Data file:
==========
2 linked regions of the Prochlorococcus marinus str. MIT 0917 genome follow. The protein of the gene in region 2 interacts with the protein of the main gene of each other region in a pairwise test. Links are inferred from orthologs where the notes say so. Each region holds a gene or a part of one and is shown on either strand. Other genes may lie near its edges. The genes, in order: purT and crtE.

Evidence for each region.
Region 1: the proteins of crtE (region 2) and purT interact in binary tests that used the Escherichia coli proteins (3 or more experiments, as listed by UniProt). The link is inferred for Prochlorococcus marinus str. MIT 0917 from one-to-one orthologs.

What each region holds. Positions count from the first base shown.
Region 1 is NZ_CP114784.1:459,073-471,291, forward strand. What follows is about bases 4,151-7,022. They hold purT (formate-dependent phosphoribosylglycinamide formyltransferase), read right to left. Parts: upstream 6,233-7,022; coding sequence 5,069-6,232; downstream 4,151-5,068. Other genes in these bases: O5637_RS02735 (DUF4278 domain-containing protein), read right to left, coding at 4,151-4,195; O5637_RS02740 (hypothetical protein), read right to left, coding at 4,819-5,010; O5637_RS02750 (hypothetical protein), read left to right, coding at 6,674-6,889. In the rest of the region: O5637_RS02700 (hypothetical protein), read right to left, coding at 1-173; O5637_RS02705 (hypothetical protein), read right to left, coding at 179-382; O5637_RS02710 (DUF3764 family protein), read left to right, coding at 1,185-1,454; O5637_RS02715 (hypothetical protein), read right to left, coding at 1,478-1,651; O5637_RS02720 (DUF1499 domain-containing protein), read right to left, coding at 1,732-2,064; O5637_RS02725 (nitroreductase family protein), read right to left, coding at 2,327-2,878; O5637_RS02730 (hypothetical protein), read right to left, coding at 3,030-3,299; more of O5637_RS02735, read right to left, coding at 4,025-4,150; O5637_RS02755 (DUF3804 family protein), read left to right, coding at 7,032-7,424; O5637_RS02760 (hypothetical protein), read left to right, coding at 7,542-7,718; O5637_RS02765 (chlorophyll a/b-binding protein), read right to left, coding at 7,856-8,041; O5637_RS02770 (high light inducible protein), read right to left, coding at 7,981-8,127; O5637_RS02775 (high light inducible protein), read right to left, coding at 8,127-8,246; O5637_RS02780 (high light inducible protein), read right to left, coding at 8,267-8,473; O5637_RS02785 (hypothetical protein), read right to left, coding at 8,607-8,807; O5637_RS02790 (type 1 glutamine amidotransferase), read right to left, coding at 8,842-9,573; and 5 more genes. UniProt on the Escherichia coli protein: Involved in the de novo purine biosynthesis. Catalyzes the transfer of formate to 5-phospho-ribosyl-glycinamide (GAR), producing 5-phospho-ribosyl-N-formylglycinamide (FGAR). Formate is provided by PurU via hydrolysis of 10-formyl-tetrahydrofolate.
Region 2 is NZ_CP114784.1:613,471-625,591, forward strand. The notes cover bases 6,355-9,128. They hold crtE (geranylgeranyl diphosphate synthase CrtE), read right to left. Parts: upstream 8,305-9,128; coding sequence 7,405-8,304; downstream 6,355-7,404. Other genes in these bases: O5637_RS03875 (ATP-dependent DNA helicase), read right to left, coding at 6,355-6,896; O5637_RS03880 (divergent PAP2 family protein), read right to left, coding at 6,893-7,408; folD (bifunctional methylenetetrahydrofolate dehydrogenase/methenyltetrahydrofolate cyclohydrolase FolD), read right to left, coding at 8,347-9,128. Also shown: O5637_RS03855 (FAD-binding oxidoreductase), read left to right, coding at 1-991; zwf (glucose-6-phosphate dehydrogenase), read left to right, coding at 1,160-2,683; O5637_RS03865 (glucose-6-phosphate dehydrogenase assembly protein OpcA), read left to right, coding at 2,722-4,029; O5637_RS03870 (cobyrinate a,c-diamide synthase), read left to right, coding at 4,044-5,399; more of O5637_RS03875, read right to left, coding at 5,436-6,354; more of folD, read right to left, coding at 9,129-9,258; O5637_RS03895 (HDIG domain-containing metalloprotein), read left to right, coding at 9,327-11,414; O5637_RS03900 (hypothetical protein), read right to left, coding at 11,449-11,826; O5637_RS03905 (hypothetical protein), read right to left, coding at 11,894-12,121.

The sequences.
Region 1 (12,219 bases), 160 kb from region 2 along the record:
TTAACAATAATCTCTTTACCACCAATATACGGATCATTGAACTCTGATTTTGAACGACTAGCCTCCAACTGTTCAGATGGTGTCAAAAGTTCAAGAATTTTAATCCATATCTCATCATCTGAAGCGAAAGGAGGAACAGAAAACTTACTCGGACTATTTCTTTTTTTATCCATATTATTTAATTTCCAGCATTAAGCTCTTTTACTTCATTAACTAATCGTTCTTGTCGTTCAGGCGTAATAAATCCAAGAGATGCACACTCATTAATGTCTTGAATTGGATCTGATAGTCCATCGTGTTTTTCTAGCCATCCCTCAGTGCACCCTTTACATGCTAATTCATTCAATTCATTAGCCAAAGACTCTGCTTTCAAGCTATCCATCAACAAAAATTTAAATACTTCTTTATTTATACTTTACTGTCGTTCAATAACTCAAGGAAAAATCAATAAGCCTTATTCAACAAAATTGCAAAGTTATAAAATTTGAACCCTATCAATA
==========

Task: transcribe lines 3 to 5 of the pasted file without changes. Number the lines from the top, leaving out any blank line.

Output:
Region 1: the proteins of crtE (region 2) and purT interact in binary tests that used the Escherichia coli proteins (3 or more experiments, as listed by UniProt). The link is inferred for Prochlorococcus marinus str. MIT 0917 from one-to-one orthologs.

What each region holds. Positions count from the first base shown.
Region 1 is NZ_CP114784.1:459,073-471,291, forward strand. What follows is about bases 4,151-7,022. They hold purT (formate-dependent phosphoribosylglycinamide formyltransferase), read right to left. Parts: upstream 6,233-7,022; coding sequence 5,069-6,232; downstream 4,151-5,068. Other genes in these bases: O5637_RS02735 (DUF4278 domain-containing protein), read right to left, coding at 4,151-4,195; O5637_RS02740 (hypothetical protein), read right to left, coding at 4,819-5,010; O5637_RS02750 (hypothetical protein), read left to right, coding at 6,674-6,889. In the rest of the region: O5637_RS02700 (hypothetical protein), read right to left, coding at 1-173; O5637_RS02705 (hypothetical protein), read right to left, coding at 179-382; O5637_RS02710 (DUF3764 family protein), read left to right, coding at 1,185-1,454; O5637_RS02715 (hypothetical protein), read right to left, coding at 1,478-1,651; O5637_RS02720 (DUF1499 domain-containing protein), read right to left, coding at 1,732-2,064; O5637_RS02725 (nitroreductase family protein), read right to left, coding at 2,327-2,878; O5637_RS02730 (hypothetical protein), read right to left, coding at 3,030-3,299; more of O5637_RS02735, read right to left, coding at 4,025-4,150; O5637_RS02755 (DUF3804 family protein), read left to right, coding at 7,032-7,424; O5637_RS02760 (hypothetical protein), read left to right, coding at 7,542-7,718; O5637_RS02765 (chlorophyll a/b-binding protein), read right to left, coding at 7,856-8,041; O5637_RS02770 (high light inducible protein), read right to left, coding at 7,981-8,127; O5637_RS02775 (high light inducible protein), read right to left, coding at 8,127-8,246; O5637_RS02780 (high light inducible protein), read right to left, coding at 8,267-8,473; O5637_RS02785 (hypothetical protein), read right to left, coding at 8,607-8,807; O5637_RS02790 (type 1 glutamine amidotransferase), read right to left, coding at 8,842-9,573; and 5 more genes. UniProt on the Escherichia coli protein: Involved in the de novo purine biosynthesis. Catalyzes the transfer of formate to 5-phospho-ribosyl-glycinamide (GAR), producing 5-phospho-ribosyl-N-formylglycinamide (FGAR). Formate is provided by PurU via hydrolysis of 10-formyl-tetrahydrofolate.